DIY Building a Gaming PC for Less Than $3,500

Contrary to popular assumption, owning a red-hot gaming PC doesn’t have to mean breaking the bank; in fact, you can build your own high quality system capable of pure performance for under $3,500. Although prices fluctuate and new, top-of-the-line hardware is intensely sought after, here is a look at how you can build your own gaming system right now.

CPU and Motherboard

The heart of any computer, your CPU and Motherboard is first. The CPU calculates functions for your system and is a required piece of hardware for any computer, so you can’t skimp on quality. The Intel Core i7 Quad-Core Processor is a powerful CPU and, coupled with a liquid CPU cooler like the Corsair H100i, not only helps disperse heat but also reduces noise generated by your PC. Finally, plugging everything into an ASUS Maximus VI Hero motherboard provides access to easy system tweaks as well as tons of overclocking features that will put that liquid cooling unit to work.

Memory and Storage

The fastest computing system in the world still needs memory. For storage, choose a Samsung 840 Pro Solid State Drive with a Seagate Barracuda Internal Hard Drive. Weighing in at a whopping 3 terabytes, the Barracuda takes care of all backing up, while the Samsung 840 swift accesses your active data without hesitation. You need RAM as well, and when it comes to a gaming PC’s RAM, you have to go big or go home. The Corsair Dominator is a high performance memory kit, and the Platinum 16GB DD3 card is more than sufficient for powerful gaming on a budget.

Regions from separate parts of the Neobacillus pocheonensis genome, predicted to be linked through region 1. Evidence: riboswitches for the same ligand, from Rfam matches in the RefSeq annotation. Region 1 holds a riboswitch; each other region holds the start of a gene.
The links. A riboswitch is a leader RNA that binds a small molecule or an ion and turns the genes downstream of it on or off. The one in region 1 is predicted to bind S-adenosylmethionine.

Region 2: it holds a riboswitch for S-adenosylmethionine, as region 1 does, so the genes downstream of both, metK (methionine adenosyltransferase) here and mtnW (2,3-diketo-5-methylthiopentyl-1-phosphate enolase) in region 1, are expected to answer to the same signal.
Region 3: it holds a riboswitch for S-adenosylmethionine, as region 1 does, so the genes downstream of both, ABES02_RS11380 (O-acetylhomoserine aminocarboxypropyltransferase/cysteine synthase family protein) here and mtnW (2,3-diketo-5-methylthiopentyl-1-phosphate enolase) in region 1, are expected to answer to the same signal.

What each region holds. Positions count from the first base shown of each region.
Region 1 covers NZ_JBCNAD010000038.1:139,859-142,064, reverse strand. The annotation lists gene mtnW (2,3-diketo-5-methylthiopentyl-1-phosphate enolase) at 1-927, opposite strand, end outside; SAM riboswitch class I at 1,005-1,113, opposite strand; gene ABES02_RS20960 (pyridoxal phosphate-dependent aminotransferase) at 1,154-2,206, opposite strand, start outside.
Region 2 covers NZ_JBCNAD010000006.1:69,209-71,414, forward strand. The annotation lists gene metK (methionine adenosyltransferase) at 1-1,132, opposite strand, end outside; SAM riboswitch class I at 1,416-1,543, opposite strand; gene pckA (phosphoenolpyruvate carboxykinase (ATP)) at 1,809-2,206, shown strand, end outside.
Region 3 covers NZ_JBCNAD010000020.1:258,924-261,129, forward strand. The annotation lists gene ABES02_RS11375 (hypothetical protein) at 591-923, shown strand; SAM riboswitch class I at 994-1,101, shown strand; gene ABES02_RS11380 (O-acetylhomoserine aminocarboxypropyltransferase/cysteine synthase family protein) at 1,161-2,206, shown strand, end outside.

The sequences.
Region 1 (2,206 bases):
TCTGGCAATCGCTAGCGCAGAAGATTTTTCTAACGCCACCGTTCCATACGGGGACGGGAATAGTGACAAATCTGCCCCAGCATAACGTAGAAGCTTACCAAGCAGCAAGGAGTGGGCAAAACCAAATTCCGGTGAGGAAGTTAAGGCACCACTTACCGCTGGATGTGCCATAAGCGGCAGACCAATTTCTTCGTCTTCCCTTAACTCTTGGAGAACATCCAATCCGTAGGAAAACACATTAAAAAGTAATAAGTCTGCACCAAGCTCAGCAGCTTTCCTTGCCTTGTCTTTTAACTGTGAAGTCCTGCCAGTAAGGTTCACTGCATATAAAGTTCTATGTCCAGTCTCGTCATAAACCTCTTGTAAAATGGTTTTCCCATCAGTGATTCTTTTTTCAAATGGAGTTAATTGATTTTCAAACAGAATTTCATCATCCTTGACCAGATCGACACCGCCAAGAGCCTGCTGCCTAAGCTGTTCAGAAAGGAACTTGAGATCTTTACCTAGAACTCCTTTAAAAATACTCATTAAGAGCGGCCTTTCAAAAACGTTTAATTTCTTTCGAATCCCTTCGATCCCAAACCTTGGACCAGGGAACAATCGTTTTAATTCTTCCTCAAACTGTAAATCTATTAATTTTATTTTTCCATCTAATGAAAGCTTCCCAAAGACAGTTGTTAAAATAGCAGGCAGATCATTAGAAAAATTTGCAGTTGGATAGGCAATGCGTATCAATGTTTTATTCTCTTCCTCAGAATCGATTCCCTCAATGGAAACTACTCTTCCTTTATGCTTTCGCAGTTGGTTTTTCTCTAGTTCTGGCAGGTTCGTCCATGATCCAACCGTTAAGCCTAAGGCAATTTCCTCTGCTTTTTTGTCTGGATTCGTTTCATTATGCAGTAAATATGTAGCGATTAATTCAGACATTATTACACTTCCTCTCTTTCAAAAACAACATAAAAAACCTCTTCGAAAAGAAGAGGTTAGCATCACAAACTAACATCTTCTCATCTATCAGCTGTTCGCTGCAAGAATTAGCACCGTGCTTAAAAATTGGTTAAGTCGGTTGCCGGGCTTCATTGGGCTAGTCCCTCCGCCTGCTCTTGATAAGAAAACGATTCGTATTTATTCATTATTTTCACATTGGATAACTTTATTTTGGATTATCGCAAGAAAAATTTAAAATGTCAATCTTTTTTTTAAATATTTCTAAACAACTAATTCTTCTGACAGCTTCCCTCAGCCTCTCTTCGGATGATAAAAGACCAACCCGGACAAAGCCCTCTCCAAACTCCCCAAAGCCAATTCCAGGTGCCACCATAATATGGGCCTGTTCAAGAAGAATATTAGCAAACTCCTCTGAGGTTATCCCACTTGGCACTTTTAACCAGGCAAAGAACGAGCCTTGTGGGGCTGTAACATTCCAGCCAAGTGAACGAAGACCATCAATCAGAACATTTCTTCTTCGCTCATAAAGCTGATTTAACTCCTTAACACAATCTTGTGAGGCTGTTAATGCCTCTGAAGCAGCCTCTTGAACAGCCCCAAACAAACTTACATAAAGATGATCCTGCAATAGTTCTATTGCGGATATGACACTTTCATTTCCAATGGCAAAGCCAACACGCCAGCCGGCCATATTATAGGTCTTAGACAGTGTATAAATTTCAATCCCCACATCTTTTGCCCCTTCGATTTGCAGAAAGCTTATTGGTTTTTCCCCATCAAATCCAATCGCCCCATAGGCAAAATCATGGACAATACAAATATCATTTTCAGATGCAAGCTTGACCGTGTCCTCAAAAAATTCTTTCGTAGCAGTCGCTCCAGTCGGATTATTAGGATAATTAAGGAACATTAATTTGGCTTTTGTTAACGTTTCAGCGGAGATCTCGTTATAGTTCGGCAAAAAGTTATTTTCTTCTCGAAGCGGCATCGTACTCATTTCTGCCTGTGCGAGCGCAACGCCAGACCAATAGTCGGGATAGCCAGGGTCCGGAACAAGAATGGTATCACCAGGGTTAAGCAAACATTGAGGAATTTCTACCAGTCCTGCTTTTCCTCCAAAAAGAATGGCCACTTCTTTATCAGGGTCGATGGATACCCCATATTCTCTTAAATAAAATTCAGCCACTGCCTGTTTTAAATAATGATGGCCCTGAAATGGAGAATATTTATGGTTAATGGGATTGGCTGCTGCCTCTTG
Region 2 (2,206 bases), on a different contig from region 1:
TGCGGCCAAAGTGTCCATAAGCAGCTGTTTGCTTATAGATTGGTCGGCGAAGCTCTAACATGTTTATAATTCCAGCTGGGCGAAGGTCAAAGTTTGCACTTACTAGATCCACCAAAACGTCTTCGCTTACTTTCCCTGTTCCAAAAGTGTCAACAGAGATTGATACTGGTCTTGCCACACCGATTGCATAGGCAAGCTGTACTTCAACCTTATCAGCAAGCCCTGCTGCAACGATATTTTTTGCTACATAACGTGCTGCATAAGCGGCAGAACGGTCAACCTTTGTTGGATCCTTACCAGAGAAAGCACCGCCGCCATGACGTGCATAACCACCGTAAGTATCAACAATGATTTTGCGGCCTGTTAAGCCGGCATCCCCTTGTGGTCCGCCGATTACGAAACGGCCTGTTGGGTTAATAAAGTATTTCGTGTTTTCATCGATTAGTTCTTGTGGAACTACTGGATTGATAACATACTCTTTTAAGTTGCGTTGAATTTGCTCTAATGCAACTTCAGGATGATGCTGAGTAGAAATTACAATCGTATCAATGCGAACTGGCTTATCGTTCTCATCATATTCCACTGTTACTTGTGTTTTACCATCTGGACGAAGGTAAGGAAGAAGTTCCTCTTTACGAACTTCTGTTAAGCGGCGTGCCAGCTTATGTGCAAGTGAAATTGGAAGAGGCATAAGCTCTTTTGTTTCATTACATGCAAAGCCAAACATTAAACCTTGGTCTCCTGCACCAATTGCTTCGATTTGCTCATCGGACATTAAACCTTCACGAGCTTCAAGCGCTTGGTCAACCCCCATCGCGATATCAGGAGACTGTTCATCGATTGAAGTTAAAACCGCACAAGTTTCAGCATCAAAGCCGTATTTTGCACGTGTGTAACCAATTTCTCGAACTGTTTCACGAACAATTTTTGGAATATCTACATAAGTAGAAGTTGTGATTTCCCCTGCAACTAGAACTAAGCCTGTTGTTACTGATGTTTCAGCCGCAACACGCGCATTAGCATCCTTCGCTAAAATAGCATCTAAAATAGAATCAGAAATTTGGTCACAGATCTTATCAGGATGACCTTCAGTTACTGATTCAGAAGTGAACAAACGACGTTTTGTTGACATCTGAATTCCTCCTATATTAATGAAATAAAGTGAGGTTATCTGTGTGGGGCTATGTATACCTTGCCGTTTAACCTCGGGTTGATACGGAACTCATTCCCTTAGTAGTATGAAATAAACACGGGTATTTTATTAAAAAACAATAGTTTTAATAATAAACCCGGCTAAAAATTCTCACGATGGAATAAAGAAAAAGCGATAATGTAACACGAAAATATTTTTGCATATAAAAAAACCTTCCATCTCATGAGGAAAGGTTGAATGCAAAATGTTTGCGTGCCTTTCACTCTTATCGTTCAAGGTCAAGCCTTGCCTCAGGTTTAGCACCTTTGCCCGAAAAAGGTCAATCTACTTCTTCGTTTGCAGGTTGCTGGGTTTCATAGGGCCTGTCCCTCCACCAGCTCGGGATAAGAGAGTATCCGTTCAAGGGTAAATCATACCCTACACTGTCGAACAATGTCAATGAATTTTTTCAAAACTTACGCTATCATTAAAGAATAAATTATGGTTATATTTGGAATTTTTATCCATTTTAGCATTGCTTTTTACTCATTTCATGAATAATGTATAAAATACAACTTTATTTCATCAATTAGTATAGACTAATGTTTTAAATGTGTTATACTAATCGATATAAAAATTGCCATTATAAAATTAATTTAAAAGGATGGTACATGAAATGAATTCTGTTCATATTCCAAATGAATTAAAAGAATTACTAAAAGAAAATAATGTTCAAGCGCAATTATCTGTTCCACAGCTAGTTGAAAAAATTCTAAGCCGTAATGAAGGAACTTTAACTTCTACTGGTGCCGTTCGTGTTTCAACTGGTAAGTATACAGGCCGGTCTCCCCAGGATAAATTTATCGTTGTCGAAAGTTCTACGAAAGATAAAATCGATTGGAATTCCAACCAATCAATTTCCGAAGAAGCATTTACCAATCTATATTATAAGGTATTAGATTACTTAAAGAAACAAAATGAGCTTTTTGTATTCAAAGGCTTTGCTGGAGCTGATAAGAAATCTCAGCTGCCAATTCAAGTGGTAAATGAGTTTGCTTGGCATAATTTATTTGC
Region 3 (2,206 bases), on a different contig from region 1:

Graphics and Video

Next comes one of the most critical components of any good gaming PC: the GPU. With modern games like the highly anticipated “Battlefield Hardline,” the system requirements are so steep that, if you don’t have a powerful GPU to get the richest and most graphically intense experience possible, you’re wasting money and gameplay.

The EVGA GeForce GTX is one of the best GPUs available, and will probably the single most expensive of your system components, but the cost is worth it will be able to play at the maximum graphics settings and on the largest displays you can imagine without a problem. Do yourself a favor and don’t cut corners on your GPU.

The Final Pieces

Now take the beast of a gaming PC you’ve built and get a power supply and a laptop case, sleeve, or backpack (like the one shown). From a trusted brand, the EVGA SuperNOVA is the ultimate power supply—it even comes with a 10 year warranty. You need a case that will treat your rig right, and the ThermalTake Overseer is a full tower case with plenty of drive bays and USB ports ready to go. Chances are you’ll want an optical drive as well, and ASUS’ DRW-24B1ST burns CDs and DVDs at blazing 48x speed.

At this point, you’ve built your gaming beast, and while you still need a monitor and input devices like a keyboard and mouse, you’ve assembled a machine capable of playing even the most high-end modern games on less than $3,500.

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